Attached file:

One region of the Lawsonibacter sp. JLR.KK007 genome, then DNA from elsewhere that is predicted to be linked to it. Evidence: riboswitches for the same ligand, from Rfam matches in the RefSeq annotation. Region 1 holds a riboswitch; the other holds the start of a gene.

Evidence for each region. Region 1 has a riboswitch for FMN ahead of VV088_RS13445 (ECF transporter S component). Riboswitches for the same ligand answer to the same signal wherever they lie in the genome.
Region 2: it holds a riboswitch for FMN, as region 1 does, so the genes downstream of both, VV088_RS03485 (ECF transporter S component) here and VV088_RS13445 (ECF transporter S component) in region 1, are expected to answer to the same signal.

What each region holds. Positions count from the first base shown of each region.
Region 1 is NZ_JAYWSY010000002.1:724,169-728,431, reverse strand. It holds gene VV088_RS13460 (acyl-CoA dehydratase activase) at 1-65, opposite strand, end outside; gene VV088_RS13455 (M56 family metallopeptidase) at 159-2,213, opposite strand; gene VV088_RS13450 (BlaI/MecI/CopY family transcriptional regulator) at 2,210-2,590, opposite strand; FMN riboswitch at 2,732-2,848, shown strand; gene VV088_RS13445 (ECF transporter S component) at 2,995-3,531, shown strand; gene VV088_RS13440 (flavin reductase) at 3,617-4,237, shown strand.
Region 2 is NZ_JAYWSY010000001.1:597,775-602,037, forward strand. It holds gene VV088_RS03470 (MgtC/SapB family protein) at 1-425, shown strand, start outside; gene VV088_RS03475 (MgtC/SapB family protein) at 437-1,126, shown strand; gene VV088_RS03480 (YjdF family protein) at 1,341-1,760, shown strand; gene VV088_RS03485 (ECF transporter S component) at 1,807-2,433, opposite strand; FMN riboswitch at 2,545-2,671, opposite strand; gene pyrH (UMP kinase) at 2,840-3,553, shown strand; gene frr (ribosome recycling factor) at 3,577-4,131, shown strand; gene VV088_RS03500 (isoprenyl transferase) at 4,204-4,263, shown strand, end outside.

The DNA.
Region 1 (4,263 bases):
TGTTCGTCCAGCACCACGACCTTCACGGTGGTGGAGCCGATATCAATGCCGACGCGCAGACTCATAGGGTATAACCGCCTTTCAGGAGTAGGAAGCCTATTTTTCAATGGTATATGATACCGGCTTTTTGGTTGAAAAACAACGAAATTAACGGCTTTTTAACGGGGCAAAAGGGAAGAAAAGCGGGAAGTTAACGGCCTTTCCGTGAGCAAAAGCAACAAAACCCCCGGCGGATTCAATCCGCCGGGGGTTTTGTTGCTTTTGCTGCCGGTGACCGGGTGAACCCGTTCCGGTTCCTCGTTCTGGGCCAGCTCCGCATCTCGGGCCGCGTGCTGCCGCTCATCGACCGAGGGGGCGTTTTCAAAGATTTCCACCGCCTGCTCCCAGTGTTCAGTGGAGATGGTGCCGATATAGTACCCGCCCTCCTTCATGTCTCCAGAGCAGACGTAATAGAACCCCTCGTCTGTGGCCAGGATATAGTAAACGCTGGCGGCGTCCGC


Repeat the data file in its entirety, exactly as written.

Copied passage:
One region of the Lawsonibacter sp. JLR.KK007 genome, then DNA from elsewhere that is predicted to be linked to it. Evidence: riboswitches for the same ligand, from Rfam matches in the RefSeq annotation. Region 1 holds a riboswitch; the other holds the start of a gene.

Evidence for each region. Region 1 has a riboswitch for FMN ahead of VV088_RS13445 (ECF transporter S component). Riboswitches for the same ligand answer to the same signal wherever they lie in the genome.
Region 2: it holds a riboswitch for FMN, as region 1 does, so the genes downstream of both, VV088_RS03485 (ECF transporter S component) here and VV088_RS13445 (ECF transporter S component) in region 1, are expected to answer to the same signal.

What each region holds. Positions count from the first base shown of each region.
Region 1 is NZ_JAYWSY010000002.1:724,169-728,431, reverse strand. It holds gene VV088_RS13460 (acyl-CoA dehydratase activase) at 1-65, opposite strand, end outside; gene VV088_RS13455 (M56 family metallopeptidase) at 159-2,213, opposite strand; gene VV088_RS13450 (BlaI/MecI/CopY family transcriptional regulator) at 2,210-2,590, opposite strand; FMN riboswitch at 2,732-2,848, shown strand; gene VV088_RS13445 (ECF transporter S component) at 2,995-3,531, shown strand; gene VV088_RS13440 (flavin reductase) at 3,617-4,237, shown strand.
Region 2 is NZ_JAYWSY010000001.1:597,775-602,037, forward strand. It holds gene VV088_RS03470 (MgtC/SapB family protein) at 1-425, shown strand, start outside; gene VV088_RS03475 (MgtC/SapB family protein) at 437-1,126, shown strand; gene VV088_RS03480 (YjdF family protein) at 1,341-1,760, shown strand; gene VV088_RS03485 (ECF transporter S component) at 1,807-2,433, opposite strand; FMN riboswitch at 2,545-2,671, opposite strand; gene pyrH (UMP kinase) at 2,840-3,553, shown strand; gene frr (ribosome recycling factor) at 3,577-4,131, shown strand; gene VV088_RS03500 (isoprenyl transferase) at 4,204-4,263, shown strand, end outside.

The DNA.
Region 1 (4,263 bases):
TGTTCGTCCAGCACCACGACCTTCACGGTGGTGGAGCCGATATCAATGCCGACGCGCAGACTCATAGGGTATAACCGCCTTTCAGGAGTAGGAAGCCTATTTTTCAATGGTATATGATACCGGCTTTTTGGTTGAAAAACAACGAAATTAACGGCTTTTTAACGGGGCAAAAGGGAAGAAAAGCGGGAAGTTAACGGCCTTTCCGTGAGCAAAAGCAACAAAACCCCCGGCGGATTCAATCCGCCGGGGGTTTTGTTGCTTTTGCTGCCGGTGACCGGGTGAACCCGTTCCGGTTCCTCGTTCTGGGCCAGCTCCGCATCTCGGGCCGCGTGCTGCCGCTCATCGACCGAGGGGGCGTTTTCAAAGATTTCCACCGCCTGCTCCCAGTGTTCAGTGGAGATGGTGCCGATATAGTACCCGCCCTCCTTCATGTCTCCAGAGCAGACGTAATAGAACCCCTCGTCTGTGGCCAGGATATAGTAAACGCTGGCGGCGTCCGC